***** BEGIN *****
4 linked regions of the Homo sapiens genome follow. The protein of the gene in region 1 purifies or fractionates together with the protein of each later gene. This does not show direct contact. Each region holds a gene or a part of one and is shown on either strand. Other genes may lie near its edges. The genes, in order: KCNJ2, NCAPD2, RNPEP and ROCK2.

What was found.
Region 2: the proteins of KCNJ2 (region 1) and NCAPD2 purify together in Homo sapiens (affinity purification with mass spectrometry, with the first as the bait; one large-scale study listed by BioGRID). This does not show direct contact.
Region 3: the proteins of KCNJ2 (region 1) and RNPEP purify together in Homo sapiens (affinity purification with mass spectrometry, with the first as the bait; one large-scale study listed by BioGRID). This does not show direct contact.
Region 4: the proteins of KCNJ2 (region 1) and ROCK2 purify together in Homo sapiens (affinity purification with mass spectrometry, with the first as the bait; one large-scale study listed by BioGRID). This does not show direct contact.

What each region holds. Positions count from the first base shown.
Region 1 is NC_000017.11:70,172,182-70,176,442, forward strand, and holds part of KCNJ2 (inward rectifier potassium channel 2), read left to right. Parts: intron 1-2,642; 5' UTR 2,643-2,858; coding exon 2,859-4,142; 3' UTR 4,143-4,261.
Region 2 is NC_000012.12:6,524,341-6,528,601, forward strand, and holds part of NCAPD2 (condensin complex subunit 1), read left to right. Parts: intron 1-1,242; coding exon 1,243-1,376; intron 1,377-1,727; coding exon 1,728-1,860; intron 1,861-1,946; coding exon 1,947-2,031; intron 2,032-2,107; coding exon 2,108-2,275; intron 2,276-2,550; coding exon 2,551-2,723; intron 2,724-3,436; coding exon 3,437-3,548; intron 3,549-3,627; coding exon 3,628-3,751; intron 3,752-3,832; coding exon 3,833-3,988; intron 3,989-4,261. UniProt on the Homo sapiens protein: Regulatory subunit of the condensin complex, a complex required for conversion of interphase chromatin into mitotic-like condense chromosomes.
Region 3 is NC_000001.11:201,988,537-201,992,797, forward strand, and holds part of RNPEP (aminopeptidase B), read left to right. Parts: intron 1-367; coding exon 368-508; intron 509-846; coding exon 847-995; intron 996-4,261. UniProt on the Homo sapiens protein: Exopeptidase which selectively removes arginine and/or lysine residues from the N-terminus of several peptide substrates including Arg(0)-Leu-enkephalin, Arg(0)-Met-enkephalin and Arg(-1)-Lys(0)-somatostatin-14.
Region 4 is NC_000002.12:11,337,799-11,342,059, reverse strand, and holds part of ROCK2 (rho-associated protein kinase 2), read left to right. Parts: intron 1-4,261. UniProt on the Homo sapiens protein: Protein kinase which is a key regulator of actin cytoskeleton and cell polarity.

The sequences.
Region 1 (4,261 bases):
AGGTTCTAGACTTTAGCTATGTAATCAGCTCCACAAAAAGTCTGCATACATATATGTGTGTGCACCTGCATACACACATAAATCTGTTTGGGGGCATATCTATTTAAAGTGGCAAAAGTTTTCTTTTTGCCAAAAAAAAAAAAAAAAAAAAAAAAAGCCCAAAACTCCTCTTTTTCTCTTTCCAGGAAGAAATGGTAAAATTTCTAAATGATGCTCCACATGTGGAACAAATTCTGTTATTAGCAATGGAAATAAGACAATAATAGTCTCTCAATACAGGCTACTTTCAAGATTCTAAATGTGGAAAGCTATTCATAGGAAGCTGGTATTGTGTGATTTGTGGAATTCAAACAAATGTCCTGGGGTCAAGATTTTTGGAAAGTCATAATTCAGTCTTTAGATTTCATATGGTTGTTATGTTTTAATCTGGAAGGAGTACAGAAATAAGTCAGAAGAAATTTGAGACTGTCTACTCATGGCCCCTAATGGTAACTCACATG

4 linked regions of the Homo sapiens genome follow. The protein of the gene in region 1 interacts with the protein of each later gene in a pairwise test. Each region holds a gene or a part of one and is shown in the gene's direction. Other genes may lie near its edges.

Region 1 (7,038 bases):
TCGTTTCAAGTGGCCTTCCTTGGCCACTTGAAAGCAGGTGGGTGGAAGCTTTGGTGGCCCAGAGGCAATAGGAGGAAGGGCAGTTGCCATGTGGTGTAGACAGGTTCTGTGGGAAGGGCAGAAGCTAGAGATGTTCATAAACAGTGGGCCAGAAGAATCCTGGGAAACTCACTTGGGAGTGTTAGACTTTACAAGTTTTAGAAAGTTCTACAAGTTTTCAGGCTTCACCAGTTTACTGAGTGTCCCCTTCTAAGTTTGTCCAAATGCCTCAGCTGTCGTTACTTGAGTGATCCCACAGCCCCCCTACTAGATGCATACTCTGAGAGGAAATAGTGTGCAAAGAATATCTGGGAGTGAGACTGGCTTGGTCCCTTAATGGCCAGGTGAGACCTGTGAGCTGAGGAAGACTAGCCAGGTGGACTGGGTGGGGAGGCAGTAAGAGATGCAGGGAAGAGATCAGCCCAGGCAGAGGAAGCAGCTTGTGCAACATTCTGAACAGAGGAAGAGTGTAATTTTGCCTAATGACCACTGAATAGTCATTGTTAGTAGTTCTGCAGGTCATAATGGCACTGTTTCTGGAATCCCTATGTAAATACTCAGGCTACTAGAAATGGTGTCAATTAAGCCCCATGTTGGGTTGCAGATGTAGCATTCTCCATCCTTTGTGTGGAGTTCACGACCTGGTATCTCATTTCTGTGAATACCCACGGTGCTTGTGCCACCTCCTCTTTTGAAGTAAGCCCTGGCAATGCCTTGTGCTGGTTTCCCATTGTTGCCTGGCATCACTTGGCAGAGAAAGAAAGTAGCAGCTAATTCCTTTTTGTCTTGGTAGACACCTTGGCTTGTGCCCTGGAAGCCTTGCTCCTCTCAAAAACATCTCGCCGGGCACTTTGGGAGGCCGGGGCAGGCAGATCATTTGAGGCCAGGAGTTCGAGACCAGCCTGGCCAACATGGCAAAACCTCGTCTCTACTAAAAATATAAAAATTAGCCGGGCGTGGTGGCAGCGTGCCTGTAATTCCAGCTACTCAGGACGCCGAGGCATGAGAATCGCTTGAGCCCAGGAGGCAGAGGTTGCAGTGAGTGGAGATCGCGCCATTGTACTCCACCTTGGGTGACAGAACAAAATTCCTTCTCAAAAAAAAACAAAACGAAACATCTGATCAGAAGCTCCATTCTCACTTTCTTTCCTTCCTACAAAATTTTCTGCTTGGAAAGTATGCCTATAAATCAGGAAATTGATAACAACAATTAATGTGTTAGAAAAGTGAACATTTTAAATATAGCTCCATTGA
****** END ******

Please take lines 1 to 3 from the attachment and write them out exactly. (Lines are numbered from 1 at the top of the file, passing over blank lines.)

4 linked regions of the Homo sapiens genome follow. The protein of the gene in region 1 purifies or fractionates together with the protein of each later gene. This does not show direct contact. Each region holds a gene or a part of one and is shown on either strand. Other genes may lie near its edges. The genes, in order: KCNJ2, NCAPD2, RNPEP and ROCK2.

What was found.
Region 2: the proteins of KCNJ2 (region 1) and NCAPD2 purify together in Homo sapiens (affinity purification with mass spectrometry, with the first as the bait; one large-scale study listed by BioGRID). This does not show direct contact.